By NJC Distinguished Prof. Ron Hofer
Whether you knew it then or not, the day you showed up for the first day of law school was the day you signed on to be a professional writer. Moreover, the day you become an appellate judge you become a professional editor—not only of your own work but of others as well.
The survey results are in, and we’re sad to report that nearly two-thirds of judges feel that their standing with the public has deteriorated.
Earlier this month our Question of the Month debuted by asking NJC alumni if they felt the public’s esteem for judges had risen, declined, or stayed the same in the past 10 years. Of the more than 1,400 judges who responded, 63 percent said they thought it
The search has commenced for the next president and chief executive officer of The National Judicial College, the nation’s most influential institute for the continued education of judges.
In this issue three new monthly features debut:
By Yvonne Stedham and Colleen Camenisch
Retired judge Lee Sinclair describes one of his days in the Court of Common Pleas in Canton, Ohio, this way:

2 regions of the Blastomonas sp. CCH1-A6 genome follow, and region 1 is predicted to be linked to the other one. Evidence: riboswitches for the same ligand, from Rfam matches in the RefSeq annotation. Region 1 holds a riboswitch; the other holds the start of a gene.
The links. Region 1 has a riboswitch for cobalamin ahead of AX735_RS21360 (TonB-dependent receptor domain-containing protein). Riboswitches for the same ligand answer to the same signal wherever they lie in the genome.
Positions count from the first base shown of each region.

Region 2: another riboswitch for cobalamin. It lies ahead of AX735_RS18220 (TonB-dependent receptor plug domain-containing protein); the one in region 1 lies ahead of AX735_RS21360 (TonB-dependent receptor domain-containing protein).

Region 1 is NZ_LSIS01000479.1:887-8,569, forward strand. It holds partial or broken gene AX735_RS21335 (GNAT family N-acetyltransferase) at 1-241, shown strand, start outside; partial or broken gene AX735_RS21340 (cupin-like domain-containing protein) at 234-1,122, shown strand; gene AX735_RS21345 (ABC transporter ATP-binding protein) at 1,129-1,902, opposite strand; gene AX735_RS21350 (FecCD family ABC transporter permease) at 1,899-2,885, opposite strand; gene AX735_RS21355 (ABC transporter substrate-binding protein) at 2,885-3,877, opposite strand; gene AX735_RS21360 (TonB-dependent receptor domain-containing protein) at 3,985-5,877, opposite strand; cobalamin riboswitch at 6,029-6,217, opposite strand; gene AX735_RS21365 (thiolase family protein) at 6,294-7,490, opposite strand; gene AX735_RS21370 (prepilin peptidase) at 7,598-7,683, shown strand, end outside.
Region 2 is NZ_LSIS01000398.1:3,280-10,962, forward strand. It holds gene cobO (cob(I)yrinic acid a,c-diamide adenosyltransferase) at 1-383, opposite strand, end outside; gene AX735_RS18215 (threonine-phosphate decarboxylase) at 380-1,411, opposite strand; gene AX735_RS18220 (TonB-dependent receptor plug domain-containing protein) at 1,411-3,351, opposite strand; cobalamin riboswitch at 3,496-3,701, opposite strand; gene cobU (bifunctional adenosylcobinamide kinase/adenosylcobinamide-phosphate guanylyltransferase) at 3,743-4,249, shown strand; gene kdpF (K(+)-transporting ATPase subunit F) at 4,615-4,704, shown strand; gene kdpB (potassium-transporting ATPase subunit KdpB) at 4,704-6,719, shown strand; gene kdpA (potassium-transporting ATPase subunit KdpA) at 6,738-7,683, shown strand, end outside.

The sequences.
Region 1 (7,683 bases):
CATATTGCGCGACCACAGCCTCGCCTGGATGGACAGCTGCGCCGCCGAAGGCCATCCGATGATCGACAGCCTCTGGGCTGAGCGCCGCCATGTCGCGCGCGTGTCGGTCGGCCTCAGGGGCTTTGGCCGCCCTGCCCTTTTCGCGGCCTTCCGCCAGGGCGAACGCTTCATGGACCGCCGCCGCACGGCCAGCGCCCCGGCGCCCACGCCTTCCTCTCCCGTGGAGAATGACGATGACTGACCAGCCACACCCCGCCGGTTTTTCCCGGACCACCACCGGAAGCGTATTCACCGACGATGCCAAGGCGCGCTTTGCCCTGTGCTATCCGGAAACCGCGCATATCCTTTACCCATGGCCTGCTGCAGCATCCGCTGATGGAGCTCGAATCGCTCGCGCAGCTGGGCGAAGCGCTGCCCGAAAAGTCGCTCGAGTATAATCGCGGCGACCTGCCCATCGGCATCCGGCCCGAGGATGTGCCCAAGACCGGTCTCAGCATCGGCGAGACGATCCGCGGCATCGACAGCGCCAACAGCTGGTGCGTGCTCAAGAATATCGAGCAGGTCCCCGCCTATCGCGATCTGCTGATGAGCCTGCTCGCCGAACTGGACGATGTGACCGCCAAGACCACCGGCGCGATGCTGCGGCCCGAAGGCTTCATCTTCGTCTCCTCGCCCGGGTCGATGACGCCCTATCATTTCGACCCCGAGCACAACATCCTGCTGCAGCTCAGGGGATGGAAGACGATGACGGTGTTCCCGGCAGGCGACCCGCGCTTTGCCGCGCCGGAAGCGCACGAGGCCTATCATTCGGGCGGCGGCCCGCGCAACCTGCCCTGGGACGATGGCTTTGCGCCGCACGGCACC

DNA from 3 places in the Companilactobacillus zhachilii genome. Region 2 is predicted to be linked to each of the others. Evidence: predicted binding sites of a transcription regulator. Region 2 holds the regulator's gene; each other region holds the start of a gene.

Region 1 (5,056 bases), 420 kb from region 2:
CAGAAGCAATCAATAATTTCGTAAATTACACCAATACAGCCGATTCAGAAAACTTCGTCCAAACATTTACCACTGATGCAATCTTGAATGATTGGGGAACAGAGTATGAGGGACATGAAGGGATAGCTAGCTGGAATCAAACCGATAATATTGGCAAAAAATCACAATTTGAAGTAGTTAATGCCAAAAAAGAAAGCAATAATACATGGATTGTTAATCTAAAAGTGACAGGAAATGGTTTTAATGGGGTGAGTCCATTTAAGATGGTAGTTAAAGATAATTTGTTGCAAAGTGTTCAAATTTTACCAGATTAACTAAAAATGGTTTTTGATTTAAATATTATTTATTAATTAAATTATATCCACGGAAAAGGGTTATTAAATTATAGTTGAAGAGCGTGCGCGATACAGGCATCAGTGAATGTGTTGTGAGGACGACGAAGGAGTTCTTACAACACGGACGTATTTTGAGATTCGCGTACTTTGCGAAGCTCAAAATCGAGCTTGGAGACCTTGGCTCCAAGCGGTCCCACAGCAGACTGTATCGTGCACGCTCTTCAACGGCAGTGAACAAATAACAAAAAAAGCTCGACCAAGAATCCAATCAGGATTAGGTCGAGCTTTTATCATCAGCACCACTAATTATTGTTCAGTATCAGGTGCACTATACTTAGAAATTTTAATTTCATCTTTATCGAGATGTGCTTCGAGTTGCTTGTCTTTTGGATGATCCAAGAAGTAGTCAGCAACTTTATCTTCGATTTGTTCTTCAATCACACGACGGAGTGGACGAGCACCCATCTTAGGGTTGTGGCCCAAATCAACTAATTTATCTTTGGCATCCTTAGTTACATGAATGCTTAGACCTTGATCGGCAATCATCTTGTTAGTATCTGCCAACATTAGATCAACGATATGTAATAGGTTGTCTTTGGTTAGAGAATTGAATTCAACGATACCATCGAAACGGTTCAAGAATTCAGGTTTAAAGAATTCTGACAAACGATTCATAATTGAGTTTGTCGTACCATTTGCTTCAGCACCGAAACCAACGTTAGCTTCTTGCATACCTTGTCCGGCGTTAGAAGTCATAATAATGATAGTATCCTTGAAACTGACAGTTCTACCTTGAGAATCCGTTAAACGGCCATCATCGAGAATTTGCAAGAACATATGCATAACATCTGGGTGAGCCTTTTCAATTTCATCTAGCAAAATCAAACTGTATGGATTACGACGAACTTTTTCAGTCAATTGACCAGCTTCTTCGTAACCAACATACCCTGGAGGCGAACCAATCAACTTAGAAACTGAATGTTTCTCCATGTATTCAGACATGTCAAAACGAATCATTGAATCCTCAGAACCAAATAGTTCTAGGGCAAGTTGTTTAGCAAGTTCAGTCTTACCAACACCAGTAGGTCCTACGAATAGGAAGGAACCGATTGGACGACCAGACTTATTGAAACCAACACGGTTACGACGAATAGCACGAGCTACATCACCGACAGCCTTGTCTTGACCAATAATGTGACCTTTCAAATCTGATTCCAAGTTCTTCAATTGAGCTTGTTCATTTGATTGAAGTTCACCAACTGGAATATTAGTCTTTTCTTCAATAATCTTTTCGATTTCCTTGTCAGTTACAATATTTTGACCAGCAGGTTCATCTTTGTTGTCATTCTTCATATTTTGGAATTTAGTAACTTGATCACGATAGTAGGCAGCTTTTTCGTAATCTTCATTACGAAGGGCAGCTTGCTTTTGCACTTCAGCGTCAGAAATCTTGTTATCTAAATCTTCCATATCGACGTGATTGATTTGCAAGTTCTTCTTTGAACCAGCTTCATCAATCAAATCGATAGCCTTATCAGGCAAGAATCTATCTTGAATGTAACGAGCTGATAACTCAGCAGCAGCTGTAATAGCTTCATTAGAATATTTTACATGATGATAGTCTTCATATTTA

It’s four o’clock, and I have three hearings still waiting. We are two hours behind schedule. Before me, wailing and castigating my judicial ability, is the most belligerent and obnoxious lawyer I know. The lawyer is refusing to accept an inevitable adverse ruling. The lawyer proceeds
By Brady Johnson
A government report questioning the validity of many kinds of forensic evidence rattled the judiciary when it was released in September. The report called into question several forensic practices, such as fingerprinting, that have long been used to send people to prison or acquit them.
Now crime-scene experts and judges are weighing in on what the report’s findings mean. Some say judges need to heed its warnings while others